Last year’s Oscar buzz was bogged down with hype over the Coen Brothers’ remake of the John Wayne classic True Grit, originally a novel by Charles Portis.  Eleven months prior to that film’s theatrical release, however, yet another piece of pop culture featuring the phrase “True Grit” officially debuted.  And it ultimately proved more compelling than the decidedly overrated film.

That release was The Juggler’s Progress, the fifth album by San Francisco-based band True Margrit.  True Margrit derives its namesake from its unusually-named frontwoman Margrit Eichler, but also serves as an homage to the group’s love of literature like the 1968 novel by Portis.

Much of The Juggler’s Progress is filled with other literary references, demonstrating Eichler’s bookish awareness similar to that of Decemberists singer Colin Meloy.  Further exemplifying Eichler’s similarities to the Decemberists, the singer also doubles as a short story writer and entitled one of the band’s albums Seaworthy.

Aside from love of literature and the sea, True Margrit has little in common with folksy singers like Meloy.  The band’s musical output is more closely aligned with piano-driven pop artists like Ben Folds or Fiona Apple, and The Juggler’s Progress often surpasses the quality of those two acclaimed artists.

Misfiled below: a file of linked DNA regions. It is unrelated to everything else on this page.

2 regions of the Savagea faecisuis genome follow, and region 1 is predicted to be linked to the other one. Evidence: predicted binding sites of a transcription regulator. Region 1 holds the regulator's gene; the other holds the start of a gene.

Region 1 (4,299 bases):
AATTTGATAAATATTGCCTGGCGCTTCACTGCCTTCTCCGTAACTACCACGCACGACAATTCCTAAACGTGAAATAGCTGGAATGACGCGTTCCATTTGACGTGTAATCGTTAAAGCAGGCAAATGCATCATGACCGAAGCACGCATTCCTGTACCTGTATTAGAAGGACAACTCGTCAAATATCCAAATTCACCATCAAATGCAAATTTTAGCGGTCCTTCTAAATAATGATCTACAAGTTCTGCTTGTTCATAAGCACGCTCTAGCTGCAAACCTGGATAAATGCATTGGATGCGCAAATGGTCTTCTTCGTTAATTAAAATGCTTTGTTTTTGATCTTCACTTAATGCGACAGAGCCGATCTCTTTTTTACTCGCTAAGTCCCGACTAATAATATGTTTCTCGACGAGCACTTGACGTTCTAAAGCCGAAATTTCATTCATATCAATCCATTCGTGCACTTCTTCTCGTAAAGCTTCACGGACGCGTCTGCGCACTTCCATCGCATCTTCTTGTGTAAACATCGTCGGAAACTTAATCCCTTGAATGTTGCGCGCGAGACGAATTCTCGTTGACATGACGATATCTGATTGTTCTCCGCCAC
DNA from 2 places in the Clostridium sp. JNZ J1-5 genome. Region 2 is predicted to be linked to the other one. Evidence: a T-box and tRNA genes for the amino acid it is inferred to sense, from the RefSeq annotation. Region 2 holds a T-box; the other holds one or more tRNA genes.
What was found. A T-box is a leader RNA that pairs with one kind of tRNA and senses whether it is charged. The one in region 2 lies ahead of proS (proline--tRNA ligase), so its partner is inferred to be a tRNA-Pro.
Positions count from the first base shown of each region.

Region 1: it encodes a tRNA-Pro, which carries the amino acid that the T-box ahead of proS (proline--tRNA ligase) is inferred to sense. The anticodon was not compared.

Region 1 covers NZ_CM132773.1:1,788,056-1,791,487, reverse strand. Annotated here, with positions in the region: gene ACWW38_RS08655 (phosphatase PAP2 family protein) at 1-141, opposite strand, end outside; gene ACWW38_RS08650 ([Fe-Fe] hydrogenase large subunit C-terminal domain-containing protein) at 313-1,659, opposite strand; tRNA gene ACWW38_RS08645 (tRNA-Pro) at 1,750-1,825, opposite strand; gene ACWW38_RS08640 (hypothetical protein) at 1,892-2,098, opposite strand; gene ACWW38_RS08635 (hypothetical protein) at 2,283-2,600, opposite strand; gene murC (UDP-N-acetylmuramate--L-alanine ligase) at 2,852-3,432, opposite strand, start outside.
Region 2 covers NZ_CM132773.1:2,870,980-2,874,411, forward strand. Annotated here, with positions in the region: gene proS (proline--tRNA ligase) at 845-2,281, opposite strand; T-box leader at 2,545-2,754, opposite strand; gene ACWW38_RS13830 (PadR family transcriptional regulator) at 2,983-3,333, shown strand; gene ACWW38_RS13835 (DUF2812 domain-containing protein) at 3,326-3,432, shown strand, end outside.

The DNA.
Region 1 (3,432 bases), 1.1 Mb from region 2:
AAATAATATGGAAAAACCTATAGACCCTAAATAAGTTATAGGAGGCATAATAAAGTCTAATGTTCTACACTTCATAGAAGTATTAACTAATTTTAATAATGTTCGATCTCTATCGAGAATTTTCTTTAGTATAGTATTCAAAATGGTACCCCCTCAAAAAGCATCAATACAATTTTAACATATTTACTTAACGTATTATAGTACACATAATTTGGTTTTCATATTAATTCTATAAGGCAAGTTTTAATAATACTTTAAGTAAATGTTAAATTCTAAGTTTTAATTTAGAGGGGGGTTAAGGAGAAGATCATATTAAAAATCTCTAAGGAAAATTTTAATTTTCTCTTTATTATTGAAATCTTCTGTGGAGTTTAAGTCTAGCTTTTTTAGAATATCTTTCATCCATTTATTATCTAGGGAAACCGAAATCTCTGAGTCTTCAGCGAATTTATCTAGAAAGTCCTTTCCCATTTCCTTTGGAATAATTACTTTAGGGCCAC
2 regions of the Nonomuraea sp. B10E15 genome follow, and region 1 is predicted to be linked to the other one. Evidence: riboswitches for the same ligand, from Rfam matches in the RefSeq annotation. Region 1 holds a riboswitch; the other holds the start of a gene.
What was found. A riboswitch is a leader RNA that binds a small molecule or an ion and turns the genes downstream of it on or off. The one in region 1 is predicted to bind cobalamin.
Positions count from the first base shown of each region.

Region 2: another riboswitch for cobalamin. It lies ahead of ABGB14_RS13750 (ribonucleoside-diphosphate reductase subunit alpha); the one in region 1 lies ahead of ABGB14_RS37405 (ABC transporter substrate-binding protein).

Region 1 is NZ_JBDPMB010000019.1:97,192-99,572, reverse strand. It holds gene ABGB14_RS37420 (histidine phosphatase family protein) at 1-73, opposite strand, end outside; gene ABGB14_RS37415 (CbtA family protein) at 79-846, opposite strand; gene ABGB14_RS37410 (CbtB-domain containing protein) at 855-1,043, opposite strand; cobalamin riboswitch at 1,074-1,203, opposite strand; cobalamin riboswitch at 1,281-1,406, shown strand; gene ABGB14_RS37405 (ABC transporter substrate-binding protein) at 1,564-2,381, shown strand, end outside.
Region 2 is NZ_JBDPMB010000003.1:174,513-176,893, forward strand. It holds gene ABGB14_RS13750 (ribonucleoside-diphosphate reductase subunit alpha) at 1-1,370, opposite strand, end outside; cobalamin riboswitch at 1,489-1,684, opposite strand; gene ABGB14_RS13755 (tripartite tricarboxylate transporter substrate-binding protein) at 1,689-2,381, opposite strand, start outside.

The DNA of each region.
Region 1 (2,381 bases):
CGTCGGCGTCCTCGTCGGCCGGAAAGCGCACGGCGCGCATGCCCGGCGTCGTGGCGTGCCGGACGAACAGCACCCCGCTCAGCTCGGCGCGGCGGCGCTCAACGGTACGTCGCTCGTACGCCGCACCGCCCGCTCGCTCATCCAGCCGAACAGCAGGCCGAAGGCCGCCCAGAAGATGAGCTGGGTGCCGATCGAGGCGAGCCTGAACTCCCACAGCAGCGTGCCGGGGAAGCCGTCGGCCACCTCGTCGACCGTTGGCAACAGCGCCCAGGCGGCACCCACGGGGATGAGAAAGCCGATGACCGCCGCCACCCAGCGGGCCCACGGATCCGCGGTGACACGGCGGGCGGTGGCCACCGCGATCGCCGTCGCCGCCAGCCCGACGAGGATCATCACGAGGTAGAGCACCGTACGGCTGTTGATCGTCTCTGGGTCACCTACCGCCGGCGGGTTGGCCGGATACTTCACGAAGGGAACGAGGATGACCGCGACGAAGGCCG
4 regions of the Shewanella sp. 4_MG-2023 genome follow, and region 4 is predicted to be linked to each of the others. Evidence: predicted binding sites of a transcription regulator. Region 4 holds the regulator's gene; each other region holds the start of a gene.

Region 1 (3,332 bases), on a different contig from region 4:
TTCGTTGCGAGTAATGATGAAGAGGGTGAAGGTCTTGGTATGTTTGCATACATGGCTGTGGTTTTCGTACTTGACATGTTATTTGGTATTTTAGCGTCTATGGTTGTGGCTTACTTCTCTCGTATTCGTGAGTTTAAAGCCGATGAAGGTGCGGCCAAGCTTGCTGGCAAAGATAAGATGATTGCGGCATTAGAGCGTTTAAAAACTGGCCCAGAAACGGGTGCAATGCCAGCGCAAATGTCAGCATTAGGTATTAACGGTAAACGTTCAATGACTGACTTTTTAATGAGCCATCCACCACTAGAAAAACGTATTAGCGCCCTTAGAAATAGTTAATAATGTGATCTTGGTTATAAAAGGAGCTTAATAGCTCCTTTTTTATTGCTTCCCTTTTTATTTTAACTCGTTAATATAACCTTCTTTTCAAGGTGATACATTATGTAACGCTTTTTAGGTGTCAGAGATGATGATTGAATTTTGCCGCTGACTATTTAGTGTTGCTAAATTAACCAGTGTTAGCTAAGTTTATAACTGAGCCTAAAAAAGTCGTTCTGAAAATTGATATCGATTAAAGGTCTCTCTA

The first four tracks on The Juggler’s Progress stride along with upbeat spunk, pausing only slightly during the intro for the fifth track “50,000 Names.”  Eichler sings with a strong, smoky voice that’s lower-than-average in pitch yet equipped with an impressive range.

While songs like “Metaphor” and “Casseroles & Thunderstorms” are softer and more subdued than the rest of the album, there are no weepy, bland ballads on The Juggler’s Progress.  Most of the album is packed with upbeat piano pop/rock, a genre in which it is difficult to excel.  Although many forgettable piano pop rock bands seem like cheap imitations of Billy Joel or Elton John, True Margrit is refreshing and intriguing.

Part of that uniqueness is due to band members besides Eichler, as the group’s musical ability beyond the piano shines through on several songs such as the orchestral “Lucy,” complete with a driving bass and a soaring string arrangement.  ”500 Years” even features a glimpse of a guitar solo.

Another aspect of the group’s appeal stems from its musical diversity.  While several songs sound fit for pop radio, title track “The Juggler’s Progress” could easily be placed in a Broadway play with its pounding keys, changing tempos, prominent melody, and applause samples.  Songs like “Make Them Beg” wouldn’t be out of place on a jazz compilation.

The Juggler’s Progress and True Margrit’s other albums are currently available for direct purchase on several locations online.  If you’re a fan of lyrically-oriented, jazzy piano pop/rock, click here to listen to True Margrit on Earbits Radio.

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